The National Centre for Education and Training on Addiction (NCETA) at Flinders University has recommended against introducing a national testing program of drug testing in schools, citing an international lack of evidence of the benefits and effectiveness of such programs.
In a new report, Drug Testing in Schools – evidence, impacts and alternatives, commissioned by the Australian National Council on Drugs, the NCETA authors also raised concerns about the accuracy of available testing technology, and about the potential of testing regimes to undermine child-school and parent-child relations.
NCETA calculated the cost to to taxpayers of introducing drug testing into Australian schools to be at least $355 million for saliva tests or $302 million for urine tests for nationwide drug testing of each child once yearly. Annual testing of a random 10 per cent of the national school population three times yearly would cost $110 million for saliva tests or $91 million for urine tests.
The principal author, NCETA Director Professor Ann Roche (pictured), said the report had looked deeply at the issue of drug testing as a deterrent, but that available evidence was limited to the US.
“There were no studies that provided appropriate controls or data to adequately determine whether changes in the number of students who tested positive for drugs could be linked to a drug testing program,” Professor Roche said.
“In short, there is insufficient evidence to support the use of drug testing.”
In addition to the lack of evidence of the benefits and effectiveness of testing, Professor Roche warned that its introduction into Australian schools would create mistrust and stigmatisation, leading directly to students becoming disengaged from the education system.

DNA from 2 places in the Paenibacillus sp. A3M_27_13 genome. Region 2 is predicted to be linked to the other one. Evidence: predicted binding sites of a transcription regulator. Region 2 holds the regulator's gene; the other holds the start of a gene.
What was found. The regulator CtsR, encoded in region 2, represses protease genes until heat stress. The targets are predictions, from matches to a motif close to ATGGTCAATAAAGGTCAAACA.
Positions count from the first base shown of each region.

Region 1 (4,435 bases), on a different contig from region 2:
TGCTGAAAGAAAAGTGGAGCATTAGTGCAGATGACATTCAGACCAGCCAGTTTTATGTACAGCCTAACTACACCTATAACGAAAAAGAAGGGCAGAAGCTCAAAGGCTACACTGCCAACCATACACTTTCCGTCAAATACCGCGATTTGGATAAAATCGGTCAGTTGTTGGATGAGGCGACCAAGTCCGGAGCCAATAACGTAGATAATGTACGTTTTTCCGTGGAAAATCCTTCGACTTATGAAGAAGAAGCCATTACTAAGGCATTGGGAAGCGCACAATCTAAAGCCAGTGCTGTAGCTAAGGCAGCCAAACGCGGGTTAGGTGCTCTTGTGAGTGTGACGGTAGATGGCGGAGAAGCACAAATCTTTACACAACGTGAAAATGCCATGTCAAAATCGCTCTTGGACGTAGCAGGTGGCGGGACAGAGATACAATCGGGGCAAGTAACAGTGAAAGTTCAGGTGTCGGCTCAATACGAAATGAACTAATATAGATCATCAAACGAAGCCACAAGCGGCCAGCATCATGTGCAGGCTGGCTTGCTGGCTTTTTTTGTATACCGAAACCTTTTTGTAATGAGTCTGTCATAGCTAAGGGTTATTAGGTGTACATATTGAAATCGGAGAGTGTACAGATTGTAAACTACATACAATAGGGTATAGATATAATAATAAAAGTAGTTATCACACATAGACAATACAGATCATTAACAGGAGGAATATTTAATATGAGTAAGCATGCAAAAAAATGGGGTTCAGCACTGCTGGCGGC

“One qualitative study we examined showed that whilst the majority of students were undisturbed by the drug testing experience, in fact more than a quarter were either distressed or angered,” she said.
“The accuracy of tests was another issue we looked at carefully. Certainly we had concerns about false positive readings. Falsely accusing a child of illicit drug use could obviously have negative legal and social impact, to say nothing of potential psychological damage.”
From a legal and ethical standpoint, Professor Roche said it is improbable that children could be tested for drugs without their parents’ consent. She said that Australia’s legal perspective places a greater weight on the rights of the child than, for instance, the US and affords children greater rights to privacy and protection from interference.
The report included consultations with professionals in the field. Professor Roche said written submissions indicated that 61 per cent were not in favour of drug detection and screening, and that overall the disadvantages of drug detection and screening in schools were seen to outweigh any potential advantages.
A community survey brought an even stronger response, with 71 per cent either opposed or strongly opposed to drug testing in schools, and 51 per cent seeing no advantages. Ninety six per cent said mistrust between students and school would be the result, and 72 per cent said students with drug problems would be stigmatised as a result.
“These figures show the real level of concern,” Professor Roche said.
“When it comes to alternatives, there are three very different but complementary approaches in which schools can implement evidence-based strategies to prevent drug related problems. They are supporting and developing connectedness between children and their school, providing targeted early and brief interventions for high risk students and offering family strengthening interventions.”